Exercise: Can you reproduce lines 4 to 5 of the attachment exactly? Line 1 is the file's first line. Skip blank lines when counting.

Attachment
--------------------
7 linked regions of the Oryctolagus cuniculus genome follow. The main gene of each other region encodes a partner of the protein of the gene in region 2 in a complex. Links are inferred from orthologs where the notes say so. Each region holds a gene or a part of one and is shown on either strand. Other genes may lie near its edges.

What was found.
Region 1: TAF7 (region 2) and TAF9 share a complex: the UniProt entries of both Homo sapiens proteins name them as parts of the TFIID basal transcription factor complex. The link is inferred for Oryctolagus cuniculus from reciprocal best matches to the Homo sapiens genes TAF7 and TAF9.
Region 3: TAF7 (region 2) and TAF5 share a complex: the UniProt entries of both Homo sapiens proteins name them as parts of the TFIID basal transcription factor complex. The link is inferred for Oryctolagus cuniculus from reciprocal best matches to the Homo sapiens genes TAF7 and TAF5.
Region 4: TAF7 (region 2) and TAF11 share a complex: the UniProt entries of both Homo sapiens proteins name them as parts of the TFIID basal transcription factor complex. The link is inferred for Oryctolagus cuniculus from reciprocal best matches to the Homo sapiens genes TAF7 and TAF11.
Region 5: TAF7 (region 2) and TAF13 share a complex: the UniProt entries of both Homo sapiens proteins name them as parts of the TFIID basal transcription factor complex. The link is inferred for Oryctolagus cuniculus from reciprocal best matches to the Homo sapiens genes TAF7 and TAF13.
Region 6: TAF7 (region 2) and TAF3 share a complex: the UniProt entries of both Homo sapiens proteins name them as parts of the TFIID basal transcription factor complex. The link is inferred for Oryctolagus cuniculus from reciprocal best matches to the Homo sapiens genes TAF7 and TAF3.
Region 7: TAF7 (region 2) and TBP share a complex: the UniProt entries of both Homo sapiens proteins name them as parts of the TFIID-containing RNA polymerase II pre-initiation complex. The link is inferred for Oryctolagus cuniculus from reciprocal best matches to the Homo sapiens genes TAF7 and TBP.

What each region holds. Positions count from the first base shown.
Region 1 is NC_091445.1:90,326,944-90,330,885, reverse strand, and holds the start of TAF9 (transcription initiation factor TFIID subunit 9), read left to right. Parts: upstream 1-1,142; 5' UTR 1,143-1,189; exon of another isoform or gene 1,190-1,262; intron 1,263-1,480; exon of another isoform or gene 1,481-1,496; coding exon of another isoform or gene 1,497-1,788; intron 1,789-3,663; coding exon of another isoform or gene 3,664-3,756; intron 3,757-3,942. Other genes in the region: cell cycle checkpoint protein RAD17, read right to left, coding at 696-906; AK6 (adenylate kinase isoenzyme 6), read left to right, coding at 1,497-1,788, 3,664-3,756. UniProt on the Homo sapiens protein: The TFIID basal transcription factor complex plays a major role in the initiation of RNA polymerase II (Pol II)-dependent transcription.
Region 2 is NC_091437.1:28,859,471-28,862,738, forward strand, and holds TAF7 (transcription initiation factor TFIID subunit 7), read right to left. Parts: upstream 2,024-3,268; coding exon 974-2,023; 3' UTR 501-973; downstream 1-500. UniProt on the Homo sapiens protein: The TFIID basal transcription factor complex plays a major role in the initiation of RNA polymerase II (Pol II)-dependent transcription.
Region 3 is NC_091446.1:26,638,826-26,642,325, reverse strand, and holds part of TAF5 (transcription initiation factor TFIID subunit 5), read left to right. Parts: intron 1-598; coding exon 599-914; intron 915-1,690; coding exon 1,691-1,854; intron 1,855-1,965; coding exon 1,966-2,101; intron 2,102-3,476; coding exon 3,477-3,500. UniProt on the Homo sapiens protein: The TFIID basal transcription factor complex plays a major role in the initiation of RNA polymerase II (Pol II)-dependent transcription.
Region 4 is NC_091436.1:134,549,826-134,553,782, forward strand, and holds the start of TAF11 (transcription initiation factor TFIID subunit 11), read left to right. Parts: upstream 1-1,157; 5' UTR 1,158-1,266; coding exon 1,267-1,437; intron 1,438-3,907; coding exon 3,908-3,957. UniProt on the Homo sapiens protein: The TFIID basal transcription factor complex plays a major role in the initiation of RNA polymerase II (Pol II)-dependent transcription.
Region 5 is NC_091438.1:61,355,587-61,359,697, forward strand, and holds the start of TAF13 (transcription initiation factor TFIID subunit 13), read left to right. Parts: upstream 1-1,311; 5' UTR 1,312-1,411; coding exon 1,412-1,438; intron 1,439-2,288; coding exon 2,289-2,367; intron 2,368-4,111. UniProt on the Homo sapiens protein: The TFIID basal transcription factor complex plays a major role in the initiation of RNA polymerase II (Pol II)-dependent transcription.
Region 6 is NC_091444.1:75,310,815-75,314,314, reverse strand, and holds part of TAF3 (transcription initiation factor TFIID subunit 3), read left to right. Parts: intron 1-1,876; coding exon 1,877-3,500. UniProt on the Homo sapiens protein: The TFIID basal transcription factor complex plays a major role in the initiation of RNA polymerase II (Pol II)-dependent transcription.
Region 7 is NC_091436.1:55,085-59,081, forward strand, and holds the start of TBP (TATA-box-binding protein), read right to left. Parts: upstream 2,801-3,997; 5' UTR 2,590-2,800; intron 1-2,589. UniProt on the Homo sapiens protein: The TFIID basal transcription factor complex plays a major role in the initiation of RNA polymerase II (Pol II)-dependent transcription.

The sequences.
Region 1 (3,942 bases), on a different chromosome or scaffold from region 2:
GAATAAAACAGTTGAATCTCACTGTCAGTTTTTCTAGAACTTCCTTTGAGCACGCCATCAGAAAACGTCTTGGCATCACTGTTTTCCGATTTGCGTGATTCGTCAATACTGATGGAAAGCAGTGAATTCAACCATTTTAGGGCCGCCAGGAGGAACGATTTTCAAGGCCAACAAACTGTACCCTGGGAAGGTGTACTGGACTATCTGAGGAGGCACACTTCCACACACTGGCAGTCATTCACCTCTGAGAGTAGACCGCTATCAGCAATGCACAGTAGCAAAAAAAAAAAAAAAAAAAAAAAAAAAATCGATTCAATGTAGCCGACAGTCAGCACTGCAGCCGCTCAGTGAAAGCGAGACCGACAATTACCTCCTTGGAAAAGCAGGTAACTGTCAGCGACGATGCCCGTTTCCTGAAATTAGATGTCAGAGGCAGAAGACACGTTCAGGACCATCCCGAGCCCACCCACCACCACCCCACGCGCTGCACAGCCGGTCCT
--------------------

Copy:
Region 3: TAF7 (region 2) and TAF5 share a complex: the UniProt entries of both Homo sapiens proteins name them as parts of the TFIID basal transcription factor complex. The link is inferred for Oryctolagus cuniculus from reciprocal best matches to the Homo sapiens genes TAF7 and TAF5.
Region 4: TAF7 (region 2) and TAF11 share a complex: the UniProt entries of both Homo sapiens proteins name them as parts of the TFIID basal transcription factor complex. The link is inferred for Oryctolagus cuniculus from reciprocal best matches to the Homo sapiens genes TAF7 and TAF11.